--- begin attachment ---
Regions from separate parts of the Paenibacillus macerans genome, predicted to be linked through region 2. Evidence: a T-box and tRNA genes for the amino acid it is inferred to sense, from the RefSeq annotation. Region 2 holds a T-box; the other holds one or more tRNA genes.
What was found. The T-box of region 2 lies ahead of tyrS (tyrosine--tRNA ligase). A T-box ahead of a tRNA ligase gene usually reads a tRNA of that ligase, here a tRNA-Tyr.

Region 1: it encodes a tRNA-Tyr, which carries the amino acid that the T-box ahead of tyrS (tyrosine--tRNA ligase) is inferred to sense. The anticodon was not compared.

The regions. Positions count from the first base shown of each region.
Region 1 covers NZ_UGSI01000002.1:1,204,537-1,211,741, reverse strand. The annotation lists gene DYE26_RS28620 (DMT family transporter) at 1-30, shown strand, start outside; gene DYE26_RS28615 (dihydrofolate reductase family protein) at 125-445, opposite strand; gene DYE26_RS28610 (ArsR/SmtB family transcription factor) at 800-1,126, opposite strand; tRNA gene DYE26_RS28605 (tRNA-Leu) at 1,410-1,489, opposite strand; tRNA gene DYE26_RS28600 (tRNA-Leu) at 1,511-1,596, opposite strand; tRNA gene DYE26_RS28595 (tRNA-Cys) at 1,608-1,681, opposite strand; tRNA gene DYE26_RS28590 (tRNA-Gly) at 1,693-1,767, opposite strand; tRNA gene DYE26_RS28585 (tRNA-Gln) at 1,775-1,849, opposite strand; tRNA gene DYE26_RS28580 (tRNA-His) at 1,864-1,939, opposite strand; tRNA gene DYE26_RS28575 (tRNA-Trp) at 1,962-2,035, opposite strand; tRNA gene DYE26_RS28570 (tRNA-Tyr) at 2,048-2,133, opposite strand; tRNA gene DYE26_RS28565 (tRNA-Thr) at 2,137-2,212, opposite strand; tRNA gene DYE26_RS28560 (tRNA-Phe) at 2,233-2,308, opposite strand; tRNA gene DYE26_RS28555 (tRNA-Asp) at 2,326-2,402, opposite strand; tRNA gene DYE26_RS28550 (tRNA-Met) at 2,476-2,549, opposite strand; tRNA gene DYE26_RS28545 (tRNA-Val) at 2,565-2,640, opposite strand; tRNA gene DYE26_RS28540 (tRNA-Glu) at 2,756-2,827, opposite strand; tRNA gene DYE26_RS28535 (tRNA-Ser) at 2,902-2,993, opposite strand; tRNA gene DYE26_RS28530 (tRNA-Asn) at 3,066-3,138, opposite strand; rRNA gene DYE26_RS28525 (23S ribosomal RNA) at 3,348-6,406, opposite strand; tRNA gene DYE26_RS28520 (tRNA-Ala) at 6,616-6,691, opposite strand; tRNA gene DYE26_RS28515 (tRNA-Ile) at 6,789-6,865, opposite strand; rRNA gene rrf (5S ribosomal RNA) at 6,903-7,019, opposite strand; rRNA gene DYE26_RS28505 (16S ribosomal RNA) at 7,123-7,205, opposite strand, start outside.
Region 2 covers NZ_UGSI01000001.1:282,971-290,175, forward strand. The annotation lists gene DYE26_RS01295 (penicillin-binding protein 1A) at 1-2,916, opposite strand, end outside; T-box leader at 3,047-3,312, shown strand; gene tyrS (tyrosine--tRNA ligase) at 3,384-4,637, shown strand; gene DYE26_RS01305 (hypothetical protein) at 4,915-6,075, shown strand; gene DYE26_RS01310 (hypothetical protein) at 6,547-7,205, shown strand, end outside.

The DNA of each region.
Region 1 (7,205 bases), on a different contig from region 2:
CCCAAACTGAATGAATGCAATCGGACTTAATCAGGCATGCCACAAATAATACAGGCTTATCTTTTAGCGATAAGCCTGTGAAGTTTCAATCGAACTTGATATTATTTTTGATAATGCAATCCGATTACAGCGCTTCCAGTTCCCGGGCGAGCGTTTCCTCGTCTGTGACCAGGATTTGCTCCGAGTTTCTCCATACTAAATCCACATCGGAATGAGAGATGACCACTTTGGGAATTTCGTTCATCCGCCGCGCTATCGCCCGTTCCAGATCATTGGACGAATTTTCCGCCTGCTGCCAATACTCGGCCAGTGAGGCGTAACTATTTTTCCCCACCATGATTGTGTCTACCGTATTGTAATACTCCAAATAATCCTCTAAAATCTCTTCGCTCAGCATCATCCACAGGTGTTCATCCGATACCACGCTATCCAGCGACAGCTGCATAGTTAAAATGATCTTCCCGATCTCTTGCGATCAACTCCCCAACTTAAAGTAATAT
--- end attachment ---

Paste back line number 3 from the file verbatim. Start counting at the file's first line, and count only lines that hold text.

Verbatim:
Region 1: it encodes a tRNA-Tyr, which carries the amino acid that the T-box ahead of tyrS (tyrosine--tRNA ligase) is inferred to sense. The anticodon was not compared.